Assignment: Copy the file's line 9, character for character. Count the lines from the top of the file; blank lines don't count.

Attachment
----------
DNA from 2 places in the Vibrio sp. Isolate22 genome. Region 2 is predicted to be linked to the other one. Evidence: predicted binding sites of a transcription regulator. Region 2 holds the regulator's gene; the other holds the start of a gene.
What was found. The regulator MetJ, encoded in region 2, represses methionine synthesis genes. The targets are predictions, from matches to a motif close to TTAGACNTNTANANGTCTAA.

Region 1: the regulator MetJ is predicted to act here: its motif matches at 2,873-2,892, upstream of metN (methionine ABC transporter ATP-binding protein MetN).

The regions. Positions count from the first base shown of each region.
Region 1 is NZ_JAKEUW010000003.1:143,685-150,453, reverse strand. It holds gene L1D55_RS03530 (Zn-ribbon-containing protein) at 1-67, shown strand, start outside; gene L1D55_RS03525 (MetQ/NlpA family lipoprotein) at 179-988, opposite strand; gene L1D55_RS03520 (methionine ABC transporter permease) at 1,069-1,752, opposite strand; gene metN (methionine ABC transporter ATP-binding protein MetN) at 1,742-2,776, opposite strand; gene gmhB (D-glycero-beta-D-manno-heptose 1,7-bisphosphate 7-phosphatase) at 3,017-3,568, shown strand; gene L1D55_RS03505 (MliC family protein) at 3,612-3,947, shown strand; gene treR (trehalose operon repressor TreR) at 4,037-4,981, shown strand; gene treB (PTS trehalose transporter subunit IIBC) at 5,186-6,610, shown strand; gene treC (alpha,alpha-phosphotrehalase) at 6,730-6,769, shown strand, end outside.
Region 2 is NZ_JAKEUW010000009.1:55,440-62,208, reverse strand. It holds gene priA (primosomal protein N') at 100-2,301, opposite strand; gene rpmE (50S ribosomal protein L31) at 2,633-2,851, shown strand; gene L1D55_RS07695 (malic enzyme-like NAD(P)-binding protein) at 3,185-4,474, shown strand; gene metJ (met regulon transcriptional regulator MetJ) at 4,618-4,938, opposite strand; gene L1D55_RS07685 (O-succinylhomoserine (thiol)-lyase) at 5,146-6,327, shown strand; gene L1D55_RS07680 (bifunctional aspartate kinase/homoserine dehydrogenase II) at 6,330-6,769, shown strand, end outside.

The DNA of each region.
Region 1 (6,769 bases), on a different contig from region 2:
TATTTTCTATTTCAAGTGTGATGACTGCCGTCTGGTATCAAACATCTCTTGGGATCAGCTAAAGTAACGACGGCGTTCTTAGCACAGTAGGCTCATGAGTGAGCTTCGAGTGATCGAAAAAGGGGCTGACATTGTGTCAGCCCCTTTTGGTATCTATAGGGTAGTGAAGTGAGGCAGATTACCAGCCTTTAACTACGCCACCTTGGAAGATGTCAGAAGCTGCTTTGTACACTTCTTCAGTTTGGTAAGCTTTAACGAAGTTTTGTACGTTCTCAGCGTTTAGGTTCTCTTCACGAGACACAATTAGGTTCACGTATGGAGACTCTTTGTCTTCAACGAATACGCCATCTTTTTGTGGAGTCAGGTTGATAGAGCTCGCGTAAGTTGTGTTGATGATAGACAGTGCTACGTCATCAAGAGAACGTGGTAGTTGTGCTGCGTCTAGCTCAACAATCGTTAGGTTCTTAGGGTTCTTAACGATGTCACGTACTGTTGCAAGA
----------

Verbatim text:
TATTTTCTATTTCAAGTGTGATGACTGCCGTCTGGTATCAAACATCTCTTGGGATCAGCTAAAGTAACGACGGCGTTCTTAGCACAGTAGGCTCATGAGTGAGCTTCGAGTGATCGAAAAAGGGGCTGACATTGTGTCAGCCCCTTTTGGTATCTATAGGGTAGTGAAGTGAGGCAGATTACCAGCCTTTAACTACGCCACCTTGGAAGATGTCAGAAGCTGCTTTGTACACTTCTTCAGTTTGGTAAGCTTTAACGAAGTTTTGTACGTTCTCAGCGTTTAGGTTCTCTTCACGAGACACAATTAGGTTCACGTATGGAGACTCTTTGTCTTCAACGAATACGCCATCTTTTTGTGGAGTCAGGTTGATAGAGCTCGCGTAAGTTGTGTTGATGATAGACAGTGCTACGTCATCAAGAGAACGTGGTAGTTGTGCTGCGTCTAGCTCAACAATCGTTAGGTTCTTAGGGTTCTTAACGATGTCACGTACTGTTGCAAGA